Scratch the Itch
We all itch to do something great or memorable. We want to do something remarkable with our whisper of a time here on earth, and we want to make sure that we're not wasting our time when we could be better served by chasing a great big dream that makes us completely happy. But some of us never scratch that itch. We let it fester, annoy, and nudge us. Many of us ignore it, thinking that soon it will go away. Meanwhile, some people dare to scratch it. They try new things and start companies. They take a flying leap off the cliff of their dreams and scratch and scratch until they figure out how to fly on the way down. And when they do, they soar to a place where all of us would die to end up.
And that is the great dividing line between those who do and those of us who only dream: scratching.
Entrepreneurs are those who merely dared to scratch. So are rabble rousers, march leaders, movement builders, and change agents. Artists, writers, dreamers, activists, and nearly everyone you've ever admired have one thing in common: they scratch like hell when they get the itch to do something extraordinary.
I see it in my daughter. There is this great curiosity and determination in her 16-month-old eyes. If she sees something she wants, notices something new in the kitchen, or picks up something she's never held, she probes it. She examines and coddles it. It may be hot or freezing, heavy or unwieldy, filthy or pristine - it doesn't matter. The itch to touch and learn and discover is so great she can only stick her head in an Easter basket to see what it's like to be enshrouded in darkeness with tiny pieces of light shining through the wicker, catching her eye just slightly so that she can make sense of where she is: noggin in a basket on the floor at Granny Lu's on Easter Sunday. She's never tried that before. But she wanted to. Easter baskets are made for eggs? Hardly. Right now, they're made for little girls to put on their head and play peek-a-boo.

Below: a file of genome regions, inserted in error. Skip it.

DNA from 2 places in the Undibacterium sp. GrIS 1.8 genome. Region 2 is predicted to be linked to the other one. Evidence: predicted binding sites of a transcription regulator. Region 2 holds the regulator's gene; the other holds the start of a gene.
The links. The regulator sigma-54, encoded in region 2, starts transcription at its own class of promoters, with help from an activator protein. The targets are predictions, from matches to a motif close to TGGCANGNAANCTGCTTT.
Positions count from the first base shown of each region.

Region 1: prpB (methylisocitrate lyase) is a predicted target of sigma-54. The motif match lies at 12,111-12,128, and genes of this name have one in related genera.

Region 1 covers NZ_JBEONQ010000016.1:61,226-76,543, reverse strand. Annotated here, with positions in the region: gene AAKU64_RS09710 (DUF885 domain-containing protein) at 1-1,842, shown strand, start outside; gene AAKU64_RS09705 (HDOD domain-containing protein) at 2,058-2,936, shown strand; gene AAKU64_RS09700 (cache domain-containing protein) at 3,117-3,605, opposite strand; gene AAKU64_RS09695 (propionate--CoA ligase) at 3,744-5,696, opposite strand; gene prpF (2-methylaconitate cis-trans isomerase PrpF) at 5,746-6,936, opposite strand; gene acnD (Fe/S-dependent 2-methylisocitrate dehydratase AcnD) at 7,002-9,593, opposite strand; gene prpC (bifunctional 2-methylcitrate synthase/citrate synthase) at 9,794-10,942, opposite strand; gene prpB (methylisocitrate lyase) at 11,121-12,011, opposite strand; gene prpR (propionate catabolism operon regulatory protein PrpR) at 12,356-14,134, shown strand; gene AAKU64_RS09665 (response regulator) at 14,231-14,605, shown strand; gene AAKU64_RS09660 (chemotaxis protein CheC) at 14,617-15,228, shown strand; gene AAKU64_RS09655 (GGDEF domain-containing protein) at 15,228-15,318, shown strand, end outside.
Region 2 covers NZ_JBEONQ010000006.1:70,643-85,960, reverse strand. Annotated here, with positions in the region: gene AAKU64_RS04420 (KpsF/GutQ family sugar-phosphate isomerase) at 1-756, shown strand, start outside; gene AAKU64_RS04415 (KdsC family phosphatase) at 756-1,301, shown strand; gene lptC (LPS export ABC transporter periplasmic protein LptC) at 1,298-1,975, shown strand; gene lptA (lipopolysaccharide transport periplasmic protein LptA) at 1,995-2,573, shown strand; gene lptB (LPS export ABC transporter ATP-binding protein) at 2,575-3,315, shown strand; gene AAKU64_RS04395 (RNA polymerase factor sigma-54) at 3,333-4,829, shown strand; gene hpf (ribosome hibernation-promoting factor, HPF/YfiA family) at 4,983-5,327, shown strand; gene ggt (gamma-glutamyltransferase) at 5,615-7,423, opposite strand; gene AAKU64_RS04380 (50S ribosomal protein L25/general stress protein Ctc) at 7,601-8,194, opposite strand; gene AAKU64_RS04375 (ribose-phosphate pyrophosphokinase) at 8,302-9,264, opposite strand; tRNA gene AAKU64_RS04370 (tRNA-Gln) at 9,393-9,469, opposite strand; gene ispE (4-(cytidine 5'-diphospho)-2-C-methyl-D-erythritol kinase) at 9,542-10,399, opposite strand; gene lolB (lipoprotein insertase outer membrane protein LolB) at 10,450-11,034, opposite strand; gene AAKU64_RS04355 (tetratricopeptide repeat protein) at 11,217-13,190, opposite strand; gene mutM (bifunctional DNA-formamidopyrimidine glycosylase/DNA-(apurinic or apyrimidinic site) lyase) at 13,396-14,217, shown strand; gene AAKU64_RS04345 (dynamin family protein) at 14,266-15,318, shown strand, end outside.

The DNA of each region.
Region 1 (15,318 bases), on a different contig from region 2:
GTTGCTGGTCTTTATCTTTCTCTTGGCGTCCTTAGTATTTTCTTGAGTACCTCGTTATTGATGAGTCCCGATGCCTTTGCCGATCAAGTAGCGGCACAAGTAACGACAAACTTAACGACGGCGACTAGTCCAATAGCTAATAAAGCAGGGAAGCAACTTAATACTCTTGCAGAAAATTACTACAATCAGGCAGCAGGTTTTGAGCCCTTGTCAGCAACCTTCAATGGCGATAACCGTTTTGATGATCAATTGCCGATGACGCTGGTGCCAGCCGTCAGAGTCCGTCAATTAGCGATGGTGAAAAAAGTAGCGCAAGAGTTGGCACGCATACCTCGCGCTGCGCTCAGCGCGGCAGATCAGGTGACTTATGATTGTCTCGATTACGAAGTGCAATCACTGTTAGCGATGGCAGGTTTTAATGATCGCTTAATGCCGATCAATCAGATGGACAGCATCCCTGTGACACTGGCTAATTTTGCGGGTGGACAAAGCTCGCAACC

At some point, we're cautioned against the scratching. Others tell us it's too risky. That scratching is the mindless pursuit of those who don't want to take on appropriate adult-level responsibility or priorities. How could we want to scratch that singular itch - that "small" irritation - when 99% of everything else is blemish-free and in line with the status quo? More times than we should, we listen to those voices. The chorus of those-who-have-never-scratched drowns out the constant nag of discomfort in our brain and instead of scratching until we're satisfied, we plod along, making do with the rock in one shoe and the twisted sock in the other, confusing any movement with real progress. Who among us doesn't want to run unabated towards our dreams without the proverbial limp caused by ignoring our passions?
Today, if you want to do something great, if you want to do something that truly satisfies and inspires, if you want to do something that matters, then start scratching. You may get what you need in the blink of an eye; a quick flick of the wrist may be all it takes to satisfy a deep longing. Or, you may be in for the rub of your life, scratching for years at an itch of a dream until your fingernails are nubs and your skin bleeds. Our dreams can have that kind of hold and power over us.
But if you've ever dared to scratch you know there is no way to go back to the point in time where you could live with the nuisance of the itch. You weren't meant to.
You were born to scratch.